With a passing grade of 70% or higher, you will receive a continuing education certificate for 1 hour of continuing education credit in jurisdictions that recognize AAVSB R.A.C.E. approval.
What did you think? Please complete the evaluation form to provide feedback or to make suggestions for future webinar topics.
Although Dr. McLaughlin was able to answer most questions submitted during the live event, remaining questions were answered by email and are posted below:
Do you have experience with wild raptors and large birds, like pelicans, with intranasal (IN) sedation? Does it give the same results as [in] companion birds?
I have used the same doses of midazolam and butorphanol both IM and IN in falconry birds and waterfowl, but not pelicans. So far, all species have responded fairly similarly.
Was was the dose for flumazenil?
My flumazenil dose range is 0.025-0.1 mg/kg. I usually start at 0.05 mg/kg IN (sometimes they can react badly to IM administration, presumably from waking up too fast from sedation). I re-dose as necessary.
[D]osage for fatty acid supplementation?
0.1 mL/kg of VetOmega once daily
I work with a facility that houses two cockatoos and one macaw. [These] are rescue or surrendered birds and are used for public education. They are very well taken care of and the trainers interact with them throughout the day. One of their rewards is the trainer petting or grooming the bird on its head and back. They do seem to enjoy [this]. Can this reward be detrimental as in increase in plucking feathers if the bird is frustrated, wanting more or interpreting it as sexual and is petting below the head not advised for this reason?
I typically recommend touching birds only on the head or neck as touching the body tends to be interpreted in a sexual way by the bird. There are always exceptions to this rule but not, I think, for many cockatoos. There are many potentials for fallout with using this as a reward so it should only be used in rare occasions when other reinforcers are unavailable or ineffective. If desired the poster could send me a video of the behavior so that I could evaluate the birds’ body language and context and give a more informed opinion.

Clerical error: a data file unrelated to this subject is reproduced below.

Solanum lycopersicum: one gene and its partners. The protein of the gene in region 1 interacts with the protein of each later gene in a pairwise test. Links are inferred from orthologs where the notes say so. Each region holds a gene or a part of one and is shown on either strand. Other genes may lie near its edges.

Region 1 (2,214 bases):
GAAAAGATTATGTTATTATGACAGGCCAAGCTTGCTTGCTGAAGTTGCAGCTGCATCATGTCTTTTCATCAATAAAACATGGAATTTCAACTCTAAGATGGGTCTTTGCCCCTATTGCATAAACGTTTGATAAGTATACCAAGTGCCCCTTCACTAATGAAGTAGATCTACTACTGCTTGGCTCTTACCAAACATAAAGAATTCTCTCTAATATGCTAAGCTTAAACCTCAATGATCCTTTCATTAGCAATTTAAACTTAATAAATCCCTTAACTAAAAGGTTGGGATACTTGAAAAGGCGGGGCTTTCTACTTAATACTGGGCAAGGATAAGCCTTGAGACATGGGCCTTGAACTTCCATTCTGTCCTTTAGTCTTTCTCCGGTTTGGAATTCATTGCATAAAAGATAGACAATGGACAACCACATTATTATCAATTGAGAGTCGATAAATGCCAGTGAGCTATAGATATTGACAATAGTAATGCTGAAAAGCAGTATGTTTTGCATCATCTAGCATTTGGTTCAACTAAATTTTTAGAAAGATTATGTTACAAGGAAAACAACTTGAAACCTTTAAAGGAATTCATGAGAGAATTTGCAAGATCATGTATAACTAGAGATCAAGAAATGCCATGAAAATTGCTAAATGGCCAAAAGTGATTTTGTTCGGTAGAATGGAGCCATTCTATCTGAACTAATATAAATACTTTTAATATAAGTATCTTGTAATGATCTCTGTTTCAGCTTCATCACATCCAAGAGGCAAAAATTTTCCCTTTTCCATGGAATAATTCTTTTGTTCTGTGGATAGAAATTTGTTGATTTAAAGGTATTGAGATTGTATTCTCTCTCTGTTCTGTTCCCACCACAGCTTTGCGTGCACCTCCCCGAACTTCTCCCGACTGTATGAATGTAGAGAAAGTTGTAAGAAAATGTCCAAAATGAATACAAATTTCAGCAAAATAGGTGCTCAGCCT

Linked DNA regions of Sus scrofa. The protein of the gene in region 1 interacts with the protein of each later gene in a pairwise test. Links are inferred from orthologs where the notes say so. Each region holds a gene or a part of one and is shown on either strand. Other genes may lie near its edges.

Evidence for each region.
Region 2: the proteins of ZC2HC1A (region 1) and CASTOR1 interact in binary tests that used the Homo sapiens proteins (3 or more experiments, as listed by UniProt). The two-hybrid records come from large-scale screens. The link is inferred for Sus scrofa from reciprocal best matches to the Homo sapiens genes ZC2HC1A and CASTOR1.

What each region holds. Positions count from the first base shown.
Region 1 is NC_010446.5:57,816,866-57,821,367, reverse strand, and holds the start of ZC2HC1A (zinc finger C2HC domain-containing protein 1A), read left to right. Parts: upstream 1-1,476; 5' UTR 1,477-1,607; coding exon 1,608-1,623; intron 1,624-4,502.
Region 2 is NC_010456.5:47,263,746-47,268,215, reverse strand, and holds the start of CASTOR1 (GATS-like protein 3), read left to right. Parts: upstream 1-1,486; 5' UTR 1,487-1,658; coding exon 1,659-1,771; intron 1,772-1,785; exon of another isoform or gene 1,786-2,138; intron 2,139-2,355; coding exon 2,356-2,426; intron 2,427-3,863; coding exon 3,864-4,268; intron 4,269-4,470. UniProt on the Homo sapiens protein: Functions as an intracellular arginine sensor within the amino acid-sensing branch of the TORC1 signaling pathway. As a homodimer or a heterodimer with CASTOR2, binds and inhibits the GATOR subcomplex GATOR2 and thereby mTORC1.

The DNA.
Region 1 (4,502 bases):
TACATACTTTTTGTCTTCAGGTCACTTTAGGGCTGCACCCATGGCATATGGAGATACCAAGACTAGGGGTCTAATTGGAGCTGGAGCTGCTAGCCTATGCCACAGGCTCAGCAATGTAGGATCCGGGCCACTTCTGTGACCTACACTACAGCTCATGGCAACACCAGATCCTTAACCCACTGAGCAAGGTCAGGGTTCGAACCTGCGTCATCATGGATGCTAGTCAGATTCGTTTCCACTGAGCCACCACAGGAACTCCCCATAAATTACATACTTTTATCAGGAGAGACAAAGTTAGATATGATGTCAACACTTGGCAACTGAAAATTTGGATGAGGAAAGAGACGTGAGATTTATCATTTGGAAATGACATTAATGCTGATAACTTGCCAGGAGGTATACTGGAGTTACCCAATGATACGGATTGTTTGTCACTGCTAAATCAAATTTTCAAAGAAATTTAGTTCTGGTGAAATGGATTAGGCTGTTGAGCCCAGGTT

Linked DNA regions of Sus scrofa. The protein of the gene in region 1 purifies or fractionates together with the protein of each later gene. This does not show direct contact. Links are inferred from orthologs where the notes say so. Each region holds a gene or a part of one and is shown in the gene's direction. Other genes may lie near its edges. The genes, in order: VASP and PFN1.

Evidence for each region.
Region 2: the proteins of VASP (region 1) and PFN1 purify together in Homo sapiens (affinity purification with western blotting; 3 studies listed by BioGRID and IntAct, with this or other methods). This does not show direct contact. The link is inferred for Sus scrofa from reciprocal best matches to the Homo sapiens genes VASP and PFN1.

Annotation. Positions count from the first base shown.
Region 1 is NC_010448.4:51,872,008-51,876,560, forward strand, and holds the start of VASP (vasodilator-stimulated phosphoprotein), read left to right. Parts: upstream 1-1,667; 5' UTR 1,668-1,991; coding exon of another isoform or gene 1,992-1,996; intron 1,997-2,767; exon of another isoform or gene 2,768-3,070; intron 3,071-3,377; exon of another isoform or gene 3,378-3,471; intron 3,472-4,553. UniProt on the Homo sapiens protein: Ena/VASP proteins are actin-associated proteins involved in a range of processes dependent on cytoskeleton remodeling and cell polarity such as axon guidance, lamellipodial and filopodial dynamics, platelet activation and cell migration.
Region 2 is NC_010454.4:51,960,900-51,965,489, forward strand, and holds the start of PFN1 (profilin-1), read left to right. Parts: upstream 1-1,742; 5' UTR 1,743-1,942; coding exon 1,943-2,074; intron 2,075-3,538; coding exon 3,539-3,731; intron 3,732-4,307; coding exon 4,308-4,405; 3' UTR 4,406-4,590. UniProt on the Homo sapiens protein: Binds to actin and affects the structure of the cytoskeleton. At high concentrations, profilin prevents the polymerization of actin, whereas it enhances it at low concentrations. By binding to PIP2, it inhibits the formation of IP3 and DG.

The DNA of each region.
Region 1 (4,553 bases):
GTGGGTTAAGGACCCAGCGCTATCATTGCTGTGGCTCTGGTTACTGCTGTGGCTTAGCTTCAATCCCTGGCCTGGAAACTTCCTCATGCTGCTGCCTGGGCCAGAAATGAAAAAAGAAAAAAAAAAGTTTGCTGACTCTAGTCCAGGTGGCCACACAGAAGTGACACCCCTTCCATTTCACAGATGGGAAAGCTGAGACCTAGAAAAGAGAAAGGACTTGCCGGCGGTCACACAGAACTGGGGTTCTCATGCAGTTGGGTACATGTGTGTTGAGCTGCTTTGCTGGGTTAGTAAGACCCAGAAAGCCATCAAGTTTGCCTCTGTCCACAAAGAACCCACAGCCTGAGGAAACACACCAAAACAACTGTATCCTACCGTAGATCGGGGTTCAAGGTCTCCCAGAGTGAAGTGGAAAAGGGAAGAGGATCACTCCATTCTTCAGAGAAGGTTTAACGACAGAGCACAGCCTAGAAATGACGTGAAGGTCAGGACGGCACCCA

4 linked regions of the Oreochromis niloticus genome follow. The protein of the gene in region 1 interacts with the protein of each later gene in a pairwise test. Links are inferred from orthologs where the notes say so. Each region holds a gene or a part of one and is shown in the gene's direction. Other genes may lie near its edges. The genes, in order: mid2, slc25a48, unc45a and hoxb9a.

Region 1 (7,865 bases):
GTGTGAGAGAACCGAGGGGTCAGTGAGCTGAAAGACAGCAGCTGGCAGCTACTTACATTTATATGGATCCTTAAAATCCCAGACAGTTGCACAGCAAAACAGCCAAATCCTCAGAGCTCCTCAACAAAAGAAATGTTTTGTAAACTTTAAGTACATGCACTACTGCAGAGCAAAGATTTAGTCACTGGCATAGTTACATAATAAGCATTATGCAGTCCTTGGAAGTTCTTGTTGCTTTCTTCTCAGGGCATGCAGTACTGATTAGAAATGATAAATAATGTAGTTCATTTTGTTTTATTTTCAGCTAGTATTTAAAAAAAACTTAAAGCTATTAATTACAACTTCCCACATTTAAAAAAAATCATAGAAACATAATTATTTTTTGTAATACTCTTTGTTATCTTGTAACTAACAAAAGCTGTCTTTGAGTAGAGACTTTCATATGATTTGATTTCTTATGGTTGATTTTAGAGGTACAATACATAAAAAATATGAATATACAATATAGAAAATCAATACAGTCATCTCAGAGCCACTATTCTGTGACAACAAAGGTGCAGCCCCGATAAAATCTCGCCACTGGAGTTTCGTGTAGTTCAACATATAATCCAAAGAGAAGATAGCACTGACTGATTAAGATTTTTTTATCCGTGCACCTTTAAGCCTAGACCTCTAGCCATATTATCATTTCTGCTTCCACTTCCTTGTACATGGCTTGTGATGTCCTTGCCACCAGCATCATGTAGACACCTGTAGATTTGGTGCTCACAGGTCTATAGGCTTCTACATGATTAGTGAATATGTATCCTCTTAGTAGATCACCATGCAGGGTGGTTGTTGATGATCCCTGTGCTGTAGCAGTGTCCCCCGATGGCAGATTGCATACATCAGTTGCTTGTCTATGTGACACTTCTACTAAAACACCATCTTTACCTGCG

This program 776-36829 is approved by the American Association of Veterinary State Boards (AAVSB) Registry of Continuing Education (R.A.C.E.) to offer a total of 1.00 CE credits to any one veterinarian and/or 1.00 veterinary technician CE credit. This RACE approval is for Category Two: Non-Scientific Clinical using the delivery method of Interactive-Distance/Non-Interactive Distance. This approval is valid in jurisdictions which recognize AAVSB RACE; however, participants are responsible for ascertaining each board’s CE requirements. RACE does not “accredit” or “endorse” or “certify” any program or person, nor does RACE approval validate the content of the program.
The program number for the non-interactive program is 776-36832.